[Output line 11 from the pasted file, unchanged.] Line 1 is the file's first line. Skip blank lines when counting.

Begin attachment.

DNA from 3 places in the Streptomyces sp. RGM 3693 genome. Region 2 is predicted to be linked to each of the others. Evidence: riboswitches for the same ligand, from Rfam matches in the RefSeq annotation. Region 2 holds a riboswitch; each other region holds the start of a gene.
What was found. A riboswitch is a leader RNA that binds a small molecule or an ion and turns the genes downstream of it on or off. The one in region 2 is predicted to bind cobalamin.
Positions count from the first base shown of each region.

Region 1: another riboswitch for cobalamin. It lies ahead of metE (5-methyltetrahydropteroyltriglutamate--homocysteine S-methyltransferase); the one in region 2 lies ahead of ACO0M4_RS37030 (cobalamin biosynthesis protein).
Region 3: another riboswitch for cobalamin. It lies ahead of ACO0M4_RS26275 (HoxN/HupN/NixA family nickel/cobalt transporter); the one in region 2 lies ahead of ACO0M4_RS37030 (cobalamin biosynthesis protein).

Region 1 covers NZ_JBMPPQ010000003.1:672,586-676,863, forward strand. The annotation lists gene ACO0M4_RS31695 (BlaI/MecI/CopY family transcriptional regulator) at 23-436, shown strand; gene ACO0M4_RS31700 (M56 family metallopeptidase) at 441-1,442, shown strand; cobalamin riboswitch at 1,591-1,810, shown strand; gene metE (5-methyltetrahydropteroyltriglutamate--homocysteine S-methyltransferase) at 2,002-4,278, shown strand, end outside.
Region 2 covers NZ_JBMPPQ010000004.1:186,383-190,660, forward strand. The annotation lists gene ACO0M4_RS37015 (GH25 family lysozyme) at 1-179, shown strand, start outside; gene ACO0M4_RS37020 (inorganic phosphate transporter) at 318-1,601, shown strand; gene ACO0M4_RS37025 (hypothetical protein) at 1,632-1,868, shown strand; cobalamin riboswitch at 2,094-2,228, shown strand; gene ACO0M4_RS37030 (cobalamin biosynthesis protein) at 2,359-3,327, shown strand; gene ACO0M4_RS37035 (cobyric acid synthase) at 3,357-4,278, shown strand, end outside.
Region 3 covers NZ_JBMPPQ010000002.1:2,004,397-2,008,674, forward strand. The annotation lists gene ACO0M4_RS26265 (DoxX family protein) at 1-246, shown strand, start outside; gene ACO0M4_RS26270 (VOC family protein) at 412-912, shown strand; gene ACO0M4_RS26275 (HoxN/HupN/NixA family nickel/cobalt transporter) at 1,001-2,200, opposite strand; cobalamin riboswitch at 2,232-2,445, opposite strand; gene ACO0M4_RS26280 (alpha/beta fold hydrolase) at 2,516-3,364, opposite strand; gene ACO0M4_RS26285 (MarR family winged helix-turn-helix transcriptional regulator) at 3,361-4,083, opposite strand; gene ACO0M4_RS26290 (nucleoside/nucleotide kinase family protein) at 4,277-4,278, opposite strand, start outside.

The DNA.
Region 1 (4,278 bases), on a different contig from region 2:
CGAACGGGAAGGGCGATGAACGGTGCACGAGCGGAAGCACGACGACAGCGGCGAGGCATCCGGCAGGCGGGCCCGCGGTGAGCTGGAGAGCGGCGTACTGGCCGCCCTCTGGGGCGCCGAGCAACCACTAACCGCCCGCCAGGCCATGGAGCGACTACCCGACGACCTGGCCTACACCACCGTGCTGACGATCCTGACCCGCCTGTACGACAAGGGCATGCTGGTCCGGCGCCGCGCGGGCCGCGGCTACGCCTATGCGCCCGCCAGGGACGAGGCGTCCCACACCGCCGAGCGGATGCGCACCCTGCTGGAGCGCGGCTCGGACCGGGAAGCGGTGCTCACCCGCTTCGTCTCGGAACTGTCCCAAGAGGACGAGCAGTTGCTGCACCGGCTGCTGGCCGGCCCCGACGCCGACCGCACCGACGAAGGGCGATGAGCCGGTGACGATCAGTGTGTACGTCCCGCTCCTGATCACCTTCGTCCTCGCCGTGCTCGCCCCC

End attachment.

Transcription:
CGAACGGGAAGGGCGATGAACGGTGCACGAGCGGAAGCACGACGACAGCGGCGAGGCATCCGGCAGGCGGGCCCGCGGTGAGCTGGAGAGCGGCGTACTGGCCGCCCTCTGGGGCGCCGAGCAACCACTAACCGCCCGCCAGGCCATGGAGCGACTACCCGACGACCTGGCCTACACCACCGTGCTGACGATCCTGACCCGCCTGTACGACAAGGGCATGCTGGTCCGGCGCCGCGCGGGCCGCGGCTACGCCTATGCGCCCGCCAGGGACGAGGCGTCCCACACCGCCGAGCGGATGCGCACCCTGCTGGAGCGCGGCTCGGACCGGGAAGCGGTGCTCACCCGCTTCGTCTCGGAACTGTCCCAAGAGGACGAGCAGTTGCTGCACCGGCTGCTGGCCGGCCCCGACGCCGACCGCACCGACGAAGGGCGATGAGCCGGTGACGATCAGTGTGTACGTCCCGCTCCTGATCACCTTCGTCCTCGCCGTGCTCGCCCCC